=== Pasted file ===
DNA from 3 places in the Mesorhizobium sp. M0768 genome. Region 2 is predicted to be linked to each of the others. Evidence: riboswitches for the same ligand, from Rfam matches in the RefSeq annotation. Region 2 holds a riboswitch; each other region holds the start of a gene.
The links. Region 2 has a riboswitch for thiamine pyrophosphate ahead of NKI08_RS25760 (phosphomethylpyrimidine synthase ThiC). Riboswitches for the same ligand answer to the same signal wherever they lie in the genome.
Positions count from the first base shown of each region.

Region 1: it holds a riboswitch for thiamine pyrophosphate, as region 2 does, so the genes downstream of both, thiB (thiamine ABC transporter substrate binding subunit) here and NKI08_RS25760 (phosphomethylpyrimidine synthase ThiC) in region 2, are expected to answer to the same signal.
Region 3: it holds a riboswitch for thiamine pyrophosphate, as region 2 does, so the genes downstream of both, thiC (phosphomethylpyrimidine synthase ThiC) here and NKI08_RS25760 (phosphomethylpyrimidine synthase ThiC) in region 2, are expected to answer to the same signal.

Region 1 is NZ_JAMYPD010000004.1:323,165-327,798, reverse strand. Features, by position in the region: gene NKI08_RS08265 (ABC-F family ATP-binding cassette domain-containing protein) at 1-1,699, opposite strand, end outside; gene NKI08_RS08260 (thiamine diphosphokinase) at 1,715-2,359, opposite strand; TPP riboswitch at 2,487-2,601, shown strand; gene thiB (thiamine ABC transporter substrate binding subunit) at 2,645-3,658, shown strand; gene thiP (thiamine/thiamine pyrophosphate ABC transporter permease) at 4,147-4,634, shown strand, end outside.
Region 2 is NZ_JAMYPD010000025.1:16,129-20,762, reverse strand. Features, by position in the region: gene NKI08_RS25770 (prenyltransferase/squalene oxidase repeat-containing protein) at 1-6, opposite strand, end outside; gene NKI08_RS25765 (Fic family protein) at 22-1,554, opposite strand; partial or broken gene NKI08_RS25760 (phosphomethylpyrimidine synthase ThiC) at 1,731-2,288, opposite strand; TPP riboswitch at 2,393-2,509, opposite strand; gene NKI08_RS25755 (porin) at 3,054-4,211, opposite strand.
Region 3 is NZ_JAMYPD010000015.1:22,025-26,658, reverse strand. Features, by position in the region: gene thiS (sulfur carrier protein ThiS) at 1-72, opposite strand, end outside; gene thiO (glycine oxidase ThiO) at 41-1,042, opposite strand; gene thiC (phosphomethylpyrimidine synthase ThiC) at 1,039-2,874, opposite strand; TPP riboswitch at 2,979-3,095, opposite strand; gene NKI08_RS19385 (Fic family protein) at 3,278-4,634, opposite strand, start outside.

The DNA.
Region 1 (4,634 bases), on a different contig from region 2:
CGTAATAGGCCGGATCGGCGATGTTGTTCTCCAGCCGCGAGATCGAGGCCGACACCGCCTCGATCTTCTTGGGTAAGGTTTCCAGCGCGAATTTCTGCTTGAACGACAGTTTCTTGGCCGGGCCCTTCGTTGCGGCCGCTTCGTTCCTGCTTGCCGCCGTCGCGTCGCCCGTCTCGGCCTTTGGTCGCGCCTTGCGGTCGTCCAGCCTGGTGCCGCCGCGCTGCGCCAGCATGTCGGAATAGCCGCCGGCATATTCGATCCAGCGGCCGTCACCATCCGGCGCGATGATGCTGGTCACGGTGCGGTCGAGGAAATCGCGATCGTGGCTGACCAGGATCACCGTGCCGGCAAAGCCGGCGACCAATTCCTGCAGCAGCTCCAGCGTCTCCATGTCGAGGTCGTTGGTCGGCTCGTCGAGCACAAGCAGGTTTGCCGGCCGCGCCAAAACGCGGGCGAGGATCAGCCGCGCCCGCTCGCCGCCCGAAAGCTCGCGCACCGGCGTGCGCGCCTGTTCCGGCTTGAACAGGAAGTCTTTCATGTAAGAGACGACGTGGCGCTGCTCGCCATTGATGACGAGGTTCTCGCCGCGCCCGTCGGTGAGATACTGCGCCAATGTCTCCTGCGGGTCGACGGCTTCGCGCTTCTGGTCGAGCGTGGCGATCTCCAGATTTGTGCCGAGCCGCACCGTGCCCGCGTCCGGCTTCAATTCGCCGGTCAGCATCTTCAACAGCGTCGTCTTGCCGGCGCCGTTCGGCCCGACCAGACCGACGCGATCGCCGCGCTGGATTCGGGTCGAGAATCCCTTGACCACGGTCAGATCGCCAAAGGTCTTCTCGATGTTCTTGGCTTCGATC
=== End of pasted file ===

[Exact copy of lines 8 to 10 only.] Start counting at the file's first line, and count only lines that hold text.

Region 3 is NZ_JAMYPD010000015.1:22,025-26,658, reverse strand. Features, by position in the region: gene thiS (sulfur carrier protein ThiS) at 1-72, opposite strand, end outside; gene thiO (glycine oxidase ThiO) at 41-1,042, opposite strand; gene thiC (phosphomethylpyrimidine synthase ThiC) at 1,039-2,874, opposite strand; TPP riboswitch at 2,979-3,095, opposite strand; gene NKI08_RS19385 (Fic family protein) at 3,278-4,634, opposite strand, start outside.

The DNA.
Region 1 (4,634 bases), on a different contig from region 2: